Points to Ponder
And Moshe took the bones of Yosef with him (13:19) – Rashi cites the Midrash that Yosef made the family order their children swear in each generation to take the bones of Yosef out with them. Why would the Shavuah not be binding on the future generations? Rav Schachter Shlita would answer in the name of the Rochachover that there is a difference between a Shavuas Yachid and a Shavuah for the Tzibbur. Before the Maamad Har Sinai there was no concept of Tzibbur and therefore no way to
They fell to the depths like stone (15:5) – At certain points the people are identified as lead, stone and straw. Why such different descriptions of the was the Egyptians died? Rashi explains that the differences reflected the different styles of the way they experienced punishment. Those who were less evil to the Jews died faster. The worse suffered. Rav Shteinman ztl. explains that this is why in the Shirah at times the Egyptians are thought of in the single and at other times they are identified in the plural. When they were united as a nation an acted nationally, the single form of pronoun is used. When the people were segmented and their response diverse, they are identified in the plural.
The nations heard and trembled (15:14) – Why is it so important to know how the nations reacted to the news of Kriyas Yam Suf? It seems to get a disproportionate amount of focus in the Shirah, Why? Rav Belsky ztl. explains that the word Az appears twice in the Shirah. It highlights the two ways one can handled moments that we are not prepared for in life. In the first way, Az is harnessed by Bnei Yisrael to see the glory of Hashem and to appreciate it. In the other way – the way of the other nations, it is a means of becoming overwhelmed and not rising to the occasion – choosing to be overtaken and immobilized by our fear. The method we use depends on how we can handle the world with a higher power running it.
And Miriam took the drum (15:20) – After all of the joint singing why do we single out Miriam’s contribution? Rav Volch Shlita explains that the significance is not the song. Singing in the moment is a natural response to a miracle. The trick is to remember the event afterward. Miriam’s continuation of the song is the guarantee that even in the future the song and its impact will not be lost on the people. Whenever a chance to thank Hashem will come, songs will be song to recognize the greatness due Hashem.
There He gave them law and statute (15:25) - Rashi explains based on the gemara in Sanhedrin, that this means that God commanded the Jews to observe three mitzvot even BEFORE receiving the rest of the Torah at Sinai. The three mitzvot were Shabbat, para aduma, and dinim (which Rashi later explains to refer to kibbud av va-em). Rav Amital ztl. would use this Rashi to help Chozrei B’Teshuva to learn a place to begin. He advised a three part approach:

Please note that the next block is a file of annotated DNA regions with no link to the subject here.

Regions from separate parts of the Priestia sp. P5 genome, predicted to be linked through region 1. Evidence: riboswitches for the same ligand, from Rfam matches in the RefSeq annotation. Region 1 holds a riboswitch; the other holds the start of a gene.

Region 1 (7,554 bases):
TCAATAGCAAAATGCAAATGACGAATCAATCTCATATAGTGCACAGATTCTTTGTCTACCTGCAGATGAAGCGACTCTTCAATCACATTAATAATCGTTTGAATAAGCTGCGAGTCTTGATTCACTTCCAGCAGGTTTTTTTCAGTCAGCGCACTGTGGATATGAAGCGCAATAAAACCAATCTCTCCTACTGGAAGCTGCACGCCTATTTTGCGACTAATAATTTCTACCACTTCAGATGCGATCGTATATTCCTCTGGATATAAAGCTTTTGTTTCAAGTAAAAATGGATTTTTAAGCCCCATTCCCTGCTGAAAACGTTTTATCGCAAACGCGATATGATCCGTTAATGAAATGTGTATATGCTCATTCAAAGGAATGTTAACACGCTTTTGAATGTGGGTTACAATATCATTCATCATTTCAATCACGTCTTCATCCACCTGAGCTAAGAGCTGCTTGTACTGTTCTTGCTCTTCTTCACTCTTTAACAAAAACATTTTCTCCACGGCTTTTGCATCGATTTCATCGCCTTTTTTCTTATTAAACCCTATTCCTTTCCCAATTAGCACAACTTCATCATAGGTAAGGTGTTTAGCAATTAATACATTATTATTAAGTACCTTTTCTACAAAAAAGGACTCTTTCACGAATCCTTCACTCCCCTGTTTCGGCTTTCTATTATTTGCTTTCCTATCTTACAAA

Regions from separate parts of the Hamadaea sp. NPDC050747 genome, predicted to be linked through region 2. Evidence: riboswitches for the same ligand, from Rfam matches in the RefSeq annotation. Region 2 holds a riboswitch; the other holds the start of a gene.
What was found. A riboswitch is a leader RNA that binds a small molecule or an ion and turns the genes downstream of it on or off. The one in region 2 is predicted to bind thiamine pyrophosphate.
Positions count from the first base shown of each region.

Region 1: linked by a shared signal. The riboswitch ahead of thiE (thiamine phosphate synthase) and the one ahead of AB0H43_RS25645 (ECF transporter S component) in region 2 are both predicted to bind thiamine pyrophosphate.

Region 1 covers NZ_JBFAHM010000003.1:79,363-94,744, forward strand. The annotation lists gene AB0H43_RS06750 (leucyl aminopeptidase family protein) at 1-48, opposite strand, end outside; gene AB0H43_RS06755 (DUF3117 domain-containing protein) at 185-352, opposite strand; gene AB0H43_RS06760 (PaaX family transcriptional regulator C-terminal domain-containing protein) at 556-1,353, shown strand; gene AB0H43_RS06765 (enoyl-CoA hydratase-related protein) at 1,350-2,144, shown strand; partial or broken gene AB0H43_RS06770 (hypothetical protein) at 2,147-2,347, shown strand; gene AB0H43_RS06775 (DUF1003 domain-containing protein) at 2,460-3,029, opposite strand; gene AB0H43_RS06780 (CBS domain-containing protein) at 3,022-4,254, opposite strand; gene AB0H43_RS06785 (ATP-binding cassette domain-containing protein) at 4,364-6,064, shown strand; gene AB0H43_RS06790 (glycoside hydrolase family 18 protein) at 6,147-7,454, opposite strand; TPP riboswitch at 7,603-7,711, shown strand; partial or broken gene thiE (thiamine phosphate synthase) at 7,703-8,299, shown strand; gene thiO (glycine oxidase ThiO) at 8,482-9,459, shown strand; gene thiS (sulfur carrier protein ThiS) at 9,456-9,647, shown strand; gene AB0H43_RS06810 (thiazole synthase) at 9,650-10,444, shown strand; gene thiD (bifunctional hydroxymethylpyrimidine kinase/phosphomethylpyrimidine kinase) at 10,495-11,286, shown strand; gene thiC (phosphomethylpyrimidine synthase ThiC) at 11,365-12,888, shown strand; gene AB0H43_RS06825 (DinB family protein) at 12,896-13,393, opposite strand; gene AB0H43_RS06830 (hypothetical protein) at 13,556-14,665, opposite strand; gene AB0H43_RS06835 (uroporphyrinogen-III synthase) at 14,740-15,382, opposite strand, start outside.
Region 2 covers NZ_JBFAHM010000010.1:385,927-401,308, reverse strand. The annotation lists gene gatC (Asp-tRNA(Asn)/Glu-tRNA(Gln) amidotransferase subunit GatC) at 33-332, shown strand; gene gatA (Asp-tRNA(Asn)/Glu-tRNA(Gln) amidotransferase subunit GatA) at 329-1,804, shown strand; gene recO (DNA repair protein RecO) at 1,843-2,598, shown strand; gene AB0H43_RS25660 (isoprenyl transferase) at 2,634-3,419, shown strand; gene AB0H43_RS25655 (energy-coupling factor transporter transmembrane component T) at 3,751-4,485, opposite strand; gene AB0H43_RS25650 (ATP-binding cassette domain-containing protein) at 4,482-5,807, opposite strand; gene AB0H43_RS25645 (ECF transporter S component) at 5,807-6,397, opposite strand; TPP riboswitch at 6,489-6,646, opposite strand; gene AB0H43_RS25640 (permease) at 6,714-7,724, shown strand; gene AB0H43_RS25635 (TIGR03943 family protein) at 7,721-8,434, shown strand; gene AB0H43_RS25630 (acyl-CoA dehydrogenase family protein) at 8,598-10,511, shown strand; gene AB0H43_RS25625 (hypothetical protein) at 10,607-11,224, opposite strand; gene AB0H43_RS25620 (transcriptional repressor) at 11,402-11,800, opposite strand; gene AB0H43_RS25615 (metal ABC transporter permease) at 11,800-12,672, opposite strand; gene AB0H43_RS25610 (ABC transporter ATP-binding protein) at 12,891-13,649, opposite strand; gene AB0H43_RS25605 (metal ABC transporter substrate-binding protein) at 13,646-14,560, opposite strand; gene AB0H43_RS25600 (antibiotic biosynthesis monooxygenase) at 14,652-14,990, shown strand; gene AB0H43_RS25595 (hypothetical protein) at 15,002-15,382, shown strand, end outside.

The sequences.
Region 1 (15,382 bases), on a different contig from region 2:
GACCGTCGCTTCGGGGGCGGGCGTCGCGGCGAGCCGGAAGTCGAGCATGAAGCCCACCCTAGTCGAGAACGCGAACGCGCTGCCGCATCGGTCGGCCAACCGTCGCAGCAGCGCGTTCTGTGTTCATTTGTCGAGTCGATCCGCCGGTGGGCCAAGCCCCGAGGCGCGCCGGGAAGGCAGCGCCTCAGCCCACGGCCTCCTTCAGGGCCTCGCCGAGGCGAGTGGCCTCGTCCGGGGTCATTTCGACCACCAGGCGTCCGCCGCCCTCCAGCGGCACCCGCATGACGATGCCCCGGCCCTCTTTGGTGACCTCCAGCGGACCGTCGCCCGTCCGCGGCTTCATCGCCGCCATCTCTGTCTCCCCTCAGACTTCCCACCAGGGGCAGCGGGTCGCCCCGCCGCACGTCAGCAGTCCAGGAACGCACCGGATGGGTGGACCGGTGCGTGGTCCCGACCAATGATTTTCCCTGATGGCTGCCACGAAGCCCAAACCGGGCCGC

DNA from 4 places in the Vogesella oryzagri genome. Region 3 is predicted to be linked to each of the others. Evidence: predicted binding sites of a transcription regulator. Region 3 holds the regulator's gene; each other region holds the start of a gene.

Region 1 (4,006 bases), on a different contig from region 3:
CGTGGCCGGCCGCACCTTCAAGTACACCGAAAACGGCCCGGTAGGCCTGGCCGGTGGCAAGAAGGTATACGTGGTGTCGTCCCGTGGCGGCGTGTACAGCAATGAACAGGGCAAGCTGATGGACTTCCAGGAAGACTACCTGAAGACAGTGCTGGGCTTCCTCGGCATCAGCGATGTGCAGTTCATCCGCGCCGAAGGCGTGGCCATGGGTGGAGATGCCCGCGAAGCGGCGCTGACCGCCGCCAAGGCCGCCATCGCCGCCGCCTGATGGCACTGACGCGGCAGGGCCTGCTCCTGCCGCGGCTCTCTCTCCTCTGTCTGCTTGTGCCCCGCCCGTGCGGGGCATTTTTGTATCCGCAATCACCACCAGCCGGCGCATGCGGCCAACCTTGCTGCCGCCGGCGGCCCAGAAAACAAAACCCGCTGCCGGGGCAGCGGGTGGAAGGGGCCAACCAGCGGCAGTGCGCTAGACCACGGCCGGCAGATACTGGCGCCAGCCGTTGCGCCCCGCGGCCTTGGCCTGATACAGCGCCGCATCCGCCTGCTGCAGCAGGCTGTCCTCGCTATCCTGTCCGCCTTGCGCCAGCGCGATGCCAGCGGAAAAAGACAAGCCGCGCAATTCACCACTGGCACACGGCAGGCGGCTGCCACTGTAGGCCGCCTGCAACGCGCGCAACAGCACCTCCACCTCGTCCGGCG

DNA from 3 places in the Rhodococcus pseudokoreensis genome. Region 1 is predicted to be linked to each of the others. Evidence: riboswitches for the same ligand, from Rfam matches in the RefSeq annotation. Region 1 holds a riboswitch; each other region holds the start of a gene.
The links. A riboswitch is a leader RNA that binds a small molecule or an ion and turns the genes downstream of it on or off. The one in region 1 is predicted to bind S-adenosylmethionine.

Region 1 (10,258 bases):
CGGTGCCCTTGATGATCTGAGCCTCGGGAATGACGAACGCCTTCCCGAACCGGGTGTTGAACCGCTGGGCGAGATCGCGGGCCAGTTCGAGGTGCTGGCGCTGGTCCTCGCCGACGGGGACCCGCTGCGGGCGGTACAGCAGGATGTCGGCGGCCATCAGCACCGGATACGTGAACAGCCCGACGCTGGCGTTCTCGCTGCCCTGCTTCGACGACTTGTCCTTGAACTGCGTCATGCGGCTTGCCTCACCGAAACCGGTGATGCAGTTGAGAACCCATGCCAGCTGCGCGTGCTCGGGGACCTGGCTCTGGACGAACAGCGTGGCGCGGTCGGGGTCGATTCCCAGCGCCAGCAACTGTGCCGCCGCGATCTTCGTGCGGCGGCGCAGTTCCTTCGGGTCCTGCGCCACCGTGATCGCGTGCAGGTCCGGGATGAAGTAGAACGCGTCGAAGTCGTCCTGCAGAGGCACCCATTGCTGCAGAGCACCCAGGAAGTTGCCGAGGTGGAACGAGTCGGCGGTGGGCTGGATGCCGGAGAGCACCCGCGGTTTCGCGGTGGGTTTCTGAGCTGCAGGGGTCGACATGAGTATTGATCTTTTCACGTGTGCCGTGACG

1. Start by observing Shabbat. If it is too hard to be a Jew seven days a week, then try at least one day a week.
2. Pick any mitzva bein adam le-chaveiro such as kibbud av va-em and observe it scrupulously. It is important to stress that Halakha does not relate only to matters between man and God, but also legislates interpersonal ethics.
3. Para aduma: you must choose a mitzva which you don’t understand and observe it as well. One must realize that despite all the rationale behind the mitzvot, ultimately we cannot understand everything and we do not base our observance only on our rational appreciation of the mitzvot.
They came to Eilim and there they found 12 wells and 70 date palms (15:27) – Why was this so significant? Moreover 70 palm trees is not such a large number why is it significant? Rav Simcha Zissel Broide ztl. explained that there is a strong connection between the 12 and the 70 here and the 12 Shevatim and the 70 Zekanim. The significance is crucial. The dependence we have as a nation on the preservation of the ideals of the Shevatim and the Kavod due to the Zekanim is what keeps us strong. Already as the fledgling nation was growing, we were reminded to remain strong contributors from our position of strength and be rooted in a Torah life that is led by the fruit of the labors of the Zekanim.
And Amalek came (17:8) – How could the nation about whom it is written that they saw the hand of Hashem become the nation attacked by Amalek? Ohr HaChaim explains that they were lazy in their study of Torah – that they didn’t remain trained for the battles it required so they fought a different battle – that of Amalek. Kli Yakar adds that the power of Amalek is like the power of the fly – it is a weak creation until it is placed on an open wound. When that happens it can place a deadly infection that can bring a whole body down. Rav Nosson Tzvi Finkel ztl. adds that this is what happened with Amalek. That is why we deal with them so harshly.
Haftorah: She told him that I will go with you but your glory will not be your own because Hashem will deliver Sisra into the hand of a woman (4:9) – Which woman is she referring to? Redak assumes that the reference is to Yael but he is troubled with the explanation choosing instead to reference the fact that if she were to go it would be assumed that the victory was hers and not Barak’s. Ralbag assumes that the reference is to Devorah. Rav Meir Simcha of Dvinsk ztl. asks a different question – to whom was Sisra “sold”? He explains that it was Yael who had to give up her marriage to Chever HaKeinee as a result of the Sisra episode – this was the cost of defending the Jewish nation and it was to her that the Possuk referred.